Determination of the Topology of the Hydrophobic Segment of Mammalian Diacylglycerol Kinase Epsilon in a Cell Membrane and Its Relationship to Predictions from Modeling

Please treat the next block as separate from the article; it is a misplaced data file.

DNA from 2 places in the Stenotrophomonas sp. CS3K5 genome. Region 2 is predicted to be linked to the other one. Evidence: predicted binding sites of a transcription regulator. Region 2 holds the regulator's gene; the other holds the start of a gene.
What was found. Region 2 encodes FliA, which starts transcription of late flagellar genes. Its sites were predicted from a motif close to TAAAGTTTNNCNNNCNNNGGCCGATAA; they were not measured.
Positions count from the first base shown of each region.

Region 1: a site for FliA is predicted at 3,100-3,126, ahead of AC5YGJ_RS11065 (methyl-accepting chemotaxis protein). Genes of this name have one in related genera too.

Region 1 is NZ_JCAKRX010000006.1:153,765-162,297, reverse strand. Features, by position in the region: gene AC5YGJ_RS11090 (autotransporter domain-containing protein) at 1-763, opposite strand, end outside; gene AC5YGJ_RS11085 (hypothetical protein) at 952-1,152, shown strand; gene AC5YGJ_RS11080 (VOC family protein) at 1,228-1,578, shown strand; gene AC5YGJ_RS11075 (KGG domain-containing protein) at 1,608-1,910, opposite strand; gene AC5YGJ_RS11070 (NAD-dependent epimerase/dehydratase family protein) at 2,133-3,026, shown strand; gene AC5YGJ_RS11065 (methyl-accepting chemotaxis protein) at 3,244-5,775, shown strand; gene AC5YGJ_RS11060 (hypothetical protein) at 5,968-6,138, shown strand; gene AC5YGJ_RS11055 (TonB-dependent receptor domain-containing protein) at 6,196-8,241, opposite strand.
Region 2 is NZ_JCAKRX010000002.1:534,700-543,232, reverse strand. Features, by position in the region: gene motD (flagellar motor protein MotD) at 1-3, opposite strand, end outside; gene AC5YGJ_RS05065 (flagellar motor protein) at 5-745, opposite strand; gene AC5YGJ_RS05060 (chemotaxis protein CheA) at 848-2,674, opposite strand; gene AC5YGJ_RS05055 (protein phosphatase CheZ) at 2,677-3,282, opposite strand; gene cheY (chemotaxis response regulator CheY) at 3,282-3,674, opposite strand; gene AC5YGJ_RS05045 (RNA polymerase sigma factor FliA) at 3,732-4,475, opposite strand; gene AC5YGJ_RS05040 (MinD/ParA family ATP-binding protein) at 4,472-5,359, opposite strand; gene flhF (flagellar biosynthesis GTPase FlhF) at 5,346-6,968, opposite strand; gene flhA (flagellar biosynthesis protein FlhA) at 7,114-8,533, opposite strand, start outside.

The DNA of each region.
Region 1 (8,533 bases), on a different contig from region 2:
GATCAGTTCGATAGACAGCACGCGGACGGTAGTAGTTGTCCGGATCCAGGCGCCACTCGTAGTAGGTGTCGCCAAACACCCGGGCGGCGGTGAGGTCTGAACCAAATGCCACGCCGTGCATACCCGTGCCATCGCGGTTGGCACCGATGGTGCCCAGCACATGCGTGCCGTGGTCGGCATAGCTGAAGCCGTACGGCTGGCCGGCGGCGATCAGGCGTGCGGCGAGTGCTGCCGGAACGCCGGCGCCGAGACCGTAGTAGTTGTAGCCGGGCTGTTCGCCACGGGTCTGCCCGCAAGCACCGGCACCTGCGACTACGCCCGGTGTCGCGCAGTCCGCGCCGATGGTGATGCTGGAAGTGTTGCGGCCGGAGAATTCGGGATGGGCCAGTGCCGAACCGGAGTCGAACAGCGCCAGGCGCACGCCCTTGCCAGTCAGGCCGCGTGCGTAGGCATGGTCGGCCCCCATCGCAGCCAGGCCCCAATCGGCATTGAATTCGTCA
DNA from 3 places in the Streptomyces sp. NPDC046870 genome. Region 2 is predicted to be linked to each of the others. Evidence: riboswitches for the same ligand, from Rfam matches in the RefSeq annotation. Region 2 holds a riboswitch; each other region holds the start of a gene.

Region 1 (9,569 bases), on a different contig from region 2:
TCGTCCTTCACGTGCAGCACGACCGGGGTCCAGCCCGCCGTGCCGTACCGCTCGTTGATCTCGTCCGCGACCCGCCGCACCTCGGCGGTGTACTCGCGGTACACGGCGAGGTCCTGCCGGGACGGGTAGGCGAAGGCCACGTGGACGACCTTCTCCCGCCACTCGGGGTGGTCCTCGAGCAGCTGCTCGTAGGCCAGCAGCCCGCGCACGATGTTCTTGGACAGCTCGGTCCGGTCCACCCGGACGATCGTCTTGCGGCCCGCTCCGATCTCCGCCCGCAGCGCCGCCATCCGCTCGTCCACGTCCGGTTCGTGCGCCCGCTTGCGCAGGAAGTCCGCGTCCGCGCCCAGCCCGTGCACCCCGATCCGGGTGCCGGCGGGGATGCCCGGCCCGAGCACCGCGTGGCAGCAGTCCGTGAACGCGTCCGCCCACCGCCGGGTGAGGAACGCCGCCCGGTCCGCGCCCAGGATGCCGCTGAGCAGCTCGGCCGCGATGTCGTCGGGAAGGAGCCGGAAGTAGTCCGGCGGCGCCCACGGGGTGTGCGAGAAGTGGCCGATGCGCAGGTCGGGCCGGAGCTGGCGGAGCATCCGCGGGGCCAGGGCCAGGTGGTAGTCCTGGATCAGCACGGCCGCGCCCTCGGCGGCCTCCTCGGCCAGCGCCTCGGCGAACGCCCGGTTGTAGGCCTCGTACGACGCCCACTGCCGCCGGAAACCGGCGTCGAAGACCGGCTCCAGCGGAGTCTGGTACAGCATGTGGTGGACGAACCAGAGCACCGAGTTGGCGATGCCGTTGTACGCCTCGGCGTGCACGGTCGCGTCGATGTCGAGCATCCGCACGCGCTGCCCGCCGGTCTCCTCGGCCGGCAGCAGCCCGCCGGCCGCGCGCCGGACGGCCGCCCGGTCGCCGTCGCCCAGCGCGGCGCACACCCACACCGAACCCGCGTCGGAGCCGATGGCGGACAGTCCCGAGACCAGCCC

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The epsilon isoform of diacylglycerol kinase (DGKepsilon) is unique among mammalian DGKs in having a segment of hydrophobic amino acids comprising approximately residues 20 to 41. Several algorithms predict this segment to be a transmembrane (TM) helix. Using PepLook, we have performed an in silico analysis of the conformational preference of the segment in a hydrophobic environment comprising residues 18 to 42 of DGKepsilon. We find that there are two distinct groups of stable conformations, one corresponding to a straight helix that would traverse the membrane and the second corresponding to a bent helix that would enter and leave the same side of the membrane. Furthermore, the calculations predict that substituting the Pro32 residue in the hydrophobic segment with an Ala will cause the hydrophobic segment to favor a TM orientation. We have expressed the P32A mutant of DGKepsilon, with a FLAG tag (an N-terminal 3xFLAG epitope tag) at the amino terminus, in COS-7 cells. We find that this mutation causes a large reduction in both k(cat) and K(m) while maintaining k(cat)/K(m) constant. Specificity of the P32A mutant for substrates with polyunsaturated acyl chains is retained. The P32A mutant also has higher affinity for membranes since it is more difficult to extract from the membrane with high salt concentration or high pH compared with the wild-type DGKepsilon. We also evaluated the topology of the proteins with confocal immunofluorescence microscopy using NIH 3T3 cells. We find that the FLAG tag at the amino terminus of the wild-type enzyme is not reactive with antibodies unless the cell membrane is permeabilized with detergent. We also demonstrate that at least a fraction of the wild-type DGKepsilon is present in the plasma membrane and that comparable amounts of the wild-type and P32A mutant proteins are in the plasma membrane fraction. This indicates that in these cells the hydrophobic segment of the wild-type DGKepsilon is not TM but takes up a bent conformation. In contrast, the FLAG tag at the amino terminus of the P32A mutant is exposed to antibody both before and after membrane permeabilization. This modeling approach thus provides an explanation, not provided by simple predictive algorithms, for the observed topology of this protein in cell membranes. The work also demonstrates that the wild-type DGKepsilon is a monotopic protein.
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